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Economy in Brief

Euro Area Money and Credit Policy: A Total Bust
by Robert Brusca  August 26, 2016

Despite best efforts to boost growth inflation money and credit, the ECB's `whatever it takes' kitchen sink policies are not getting traction. The chart tells the story of hairsplitting (if any) progress in getting money or credit growth to improve.

Tabular data show a very mixed picture of money growth and credit trends. EMU money supply is a bit faster over three-months but still below its two-year pace of growth. Credit to residents is slower over three-months and slow in any event; all growth rates of one year or less are slower than their respective two-year pace and all are below 1% in any event - too slow to help.

Private credit at a 1.1% pace over three-months is about even with its six-month pace and up from 0.5% over 12-months but only level with its two-year pace.

However, when we look at real balance data (inflation adjusted growth rates), any notion of any progress goes out the window. Money growth has slowed in real terms and both credit measures are declining and shrinking faster than on earlier horizons. The negative rate policy in the EMU is not exciting any lending or money holding in excess of inflation. On this score, we have to count EMU monetary policy a total bust. Negative rates are having no positive impact anywhere.

We can compare money growth in the EMU with money growth in the U.K., the U.S. and Japan. In each of those domiciles, nominal money growth is faster over three-months than over 12-months as it is in the EMU. But real money growth is also either accelerating or is steady over three-months compared to 12-months. The U.K. and Japan show substantial pickups in the growth of real money balances. In the U.S., the growth rate is only steady. In all these cases, real and nominal money growth rates are stronger than their respective two-year growth rates unlike in the EMU. The U.K. and Japan are giving monetary stimulus a chance. The EMU simply isn't; it is just going through the motions.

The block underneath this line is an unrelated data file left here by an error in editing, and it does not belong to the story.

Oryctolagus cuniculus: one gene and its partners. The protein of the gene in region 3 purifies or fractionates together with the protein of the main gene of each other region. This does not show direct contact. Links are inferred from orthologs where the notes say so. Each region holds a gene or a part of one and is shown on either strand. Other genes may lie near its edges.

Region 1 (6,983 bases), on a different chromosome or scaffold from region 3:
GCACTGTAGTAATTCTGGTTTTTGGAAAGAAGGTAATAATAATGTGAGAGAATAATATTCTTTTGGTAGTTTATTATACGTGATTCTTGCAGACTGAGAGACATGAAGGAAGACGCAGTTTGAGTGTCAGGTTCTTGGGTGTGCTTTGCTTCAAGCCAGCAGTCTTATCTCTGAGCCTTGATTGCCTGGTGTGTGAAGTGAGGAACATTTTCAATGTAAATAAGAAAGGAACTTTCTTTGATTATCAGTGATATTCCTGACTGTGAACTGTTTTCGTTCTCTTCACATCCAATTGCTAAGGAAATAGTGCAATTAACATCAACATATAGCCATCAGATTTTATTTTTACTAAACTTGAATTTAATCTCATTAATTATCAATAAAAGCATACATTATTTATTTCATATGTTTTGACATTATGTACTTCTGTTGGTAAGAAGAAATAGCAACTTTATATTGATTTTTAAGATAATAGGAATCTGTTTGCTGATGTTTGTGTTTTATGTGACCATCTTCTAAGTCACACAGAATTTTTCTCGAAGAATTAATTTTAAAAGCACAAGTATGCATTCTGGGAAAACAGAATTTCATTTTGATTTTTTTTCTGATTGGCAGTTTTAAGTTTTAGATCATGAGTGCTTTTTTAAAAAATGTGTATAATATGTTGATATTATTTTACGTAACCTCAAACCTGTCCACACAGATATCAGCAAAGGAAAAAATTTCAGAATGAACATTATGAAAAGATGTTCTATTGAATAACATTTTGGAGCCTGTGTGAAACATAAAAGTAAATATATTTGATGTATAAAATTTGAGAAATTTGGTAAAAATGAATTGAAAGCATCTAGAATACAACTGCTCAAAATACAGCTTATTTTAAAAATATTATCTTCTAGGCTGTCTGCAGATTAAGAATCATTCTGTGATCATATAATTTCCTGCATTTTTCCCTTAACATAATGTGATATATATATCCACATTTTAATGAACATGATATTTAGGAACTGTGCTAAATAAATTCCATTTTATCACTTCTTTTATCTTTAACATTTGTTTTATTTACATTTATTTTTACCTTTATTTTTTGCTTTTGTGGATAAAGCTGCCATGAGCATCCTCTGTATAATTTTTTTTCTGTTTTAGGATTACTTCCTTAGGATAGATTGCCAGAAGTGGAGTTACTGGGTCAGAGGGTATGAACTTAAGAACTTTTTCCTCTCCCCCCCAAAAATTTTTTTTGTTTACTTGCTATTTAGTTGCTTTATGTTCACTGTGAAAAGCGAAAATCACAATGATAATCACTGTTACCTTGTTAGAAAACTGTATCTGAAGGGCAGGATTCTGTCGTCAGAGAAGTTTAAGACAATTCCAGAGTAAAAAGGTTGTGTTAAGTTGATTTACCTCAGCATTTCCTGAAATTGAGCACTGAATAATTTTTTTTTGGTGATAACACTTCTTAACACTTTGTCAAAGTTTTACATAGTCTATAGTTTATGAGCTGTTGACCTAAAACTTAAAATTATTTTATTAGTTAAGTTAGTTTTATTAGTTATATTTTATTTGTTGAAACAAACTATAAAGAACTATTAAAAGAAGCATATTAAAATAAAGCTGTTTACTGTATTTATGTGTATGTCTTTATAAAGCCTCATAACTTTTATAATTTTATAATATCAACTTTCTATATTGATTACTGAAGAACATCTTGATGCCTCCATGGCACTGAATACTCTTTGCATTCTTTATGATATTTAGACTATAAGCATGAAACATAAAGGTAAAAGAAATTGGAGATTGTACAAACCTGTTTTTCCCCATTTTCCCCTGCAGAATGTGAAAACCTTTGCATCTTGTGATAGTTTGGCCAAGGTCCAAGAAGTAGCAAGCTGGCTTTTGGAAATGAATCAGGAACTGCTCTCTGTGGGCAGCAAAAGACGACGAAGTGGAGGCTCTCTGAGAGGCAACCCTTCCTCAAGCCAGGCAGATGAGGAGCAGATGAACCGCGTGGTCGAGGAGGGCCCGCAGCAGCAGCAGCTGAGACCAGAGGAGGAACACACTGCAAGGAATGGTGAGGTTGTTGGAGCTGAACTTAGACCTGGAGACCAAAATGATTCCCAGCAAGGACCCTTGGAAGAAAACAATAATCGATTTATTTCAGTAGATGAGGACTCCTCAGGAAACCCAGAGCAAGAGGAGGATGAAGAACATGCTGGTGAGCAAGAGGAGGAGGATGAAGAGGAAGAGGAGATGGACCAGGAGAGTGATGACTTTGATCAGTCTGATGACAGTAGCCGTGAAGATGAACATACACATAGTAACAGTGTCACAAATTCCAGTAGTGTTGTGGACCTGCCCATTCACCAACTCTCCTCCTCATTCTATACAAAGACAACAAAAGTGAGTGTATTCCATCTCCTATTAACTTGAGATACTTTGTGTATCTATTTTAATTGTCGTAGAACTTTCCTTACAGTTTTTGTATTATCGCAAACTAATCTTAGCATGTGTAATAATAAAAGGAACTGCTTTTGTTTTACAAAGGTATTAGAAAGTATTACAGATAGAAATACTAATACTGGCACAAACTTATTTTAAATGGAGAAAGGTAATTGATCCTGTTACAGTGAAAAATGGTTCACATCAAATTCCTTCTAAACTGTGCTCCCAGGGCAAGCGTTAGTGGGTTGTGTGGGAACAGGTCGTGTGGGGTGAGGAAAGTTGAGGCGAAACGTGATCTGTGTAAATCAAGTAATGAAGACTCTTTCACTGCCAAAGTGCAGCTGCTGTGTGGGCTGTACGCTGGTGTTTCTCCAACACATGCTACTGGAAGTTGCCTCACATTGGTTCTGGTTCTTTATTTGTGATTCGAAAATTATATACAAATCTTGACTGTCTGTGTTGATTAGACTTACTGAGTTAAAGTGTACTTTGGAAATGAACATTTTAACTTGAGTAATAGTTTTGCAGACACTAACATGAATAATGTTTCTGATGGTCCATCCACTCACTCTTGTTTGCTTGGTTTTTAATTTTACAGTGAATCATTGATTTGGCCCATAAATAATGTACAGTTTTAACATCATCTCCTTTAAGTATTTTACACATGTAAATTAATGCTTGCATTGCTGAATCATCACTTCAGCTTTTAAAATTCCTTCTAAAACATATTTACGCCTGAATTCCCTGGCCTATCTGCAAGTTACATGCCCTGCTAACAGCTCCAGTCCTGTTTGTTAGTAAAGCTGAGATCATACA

All these counties have been hit by the same crazy topsy-turvy oil prices that are falling by about 12% over 12-months but rising at annualized a rates of from 50% to up to 100% over three or six months. Obviously, there is a lot relative price disturbance with oil prices so volatile on global markets. In addition, Europe has the new event of Brexit to contend with. The BOE has responded with more aggressive easing and a pledge to do more if needed while the ECB is having its usual hissy fit between the ECB and Germany as Germany thinks that everything is just fine and monetary policy should do no more while the ECB still sees risks in the global economy if not from Brexit.

One ongoing difference between monetary policy in the EMU and elsewhere is that EMU has constantly been engaging in stimulus with the brake lights on. Every time there is a new round of stimulus in the EMU, it is clear that the Germans have opposed it, delayed it, and are in favor of rolling it back as soon as possible. That sort of behavior tends to make monetary stimulus less potent. And that is exactly what Europe has gotten. Monetary policy in Europe has been a disaster from the slow and unsteady way in which it has repeatedly been implemented to its ultimate result. Hopes for the future cannot possibly be very high.

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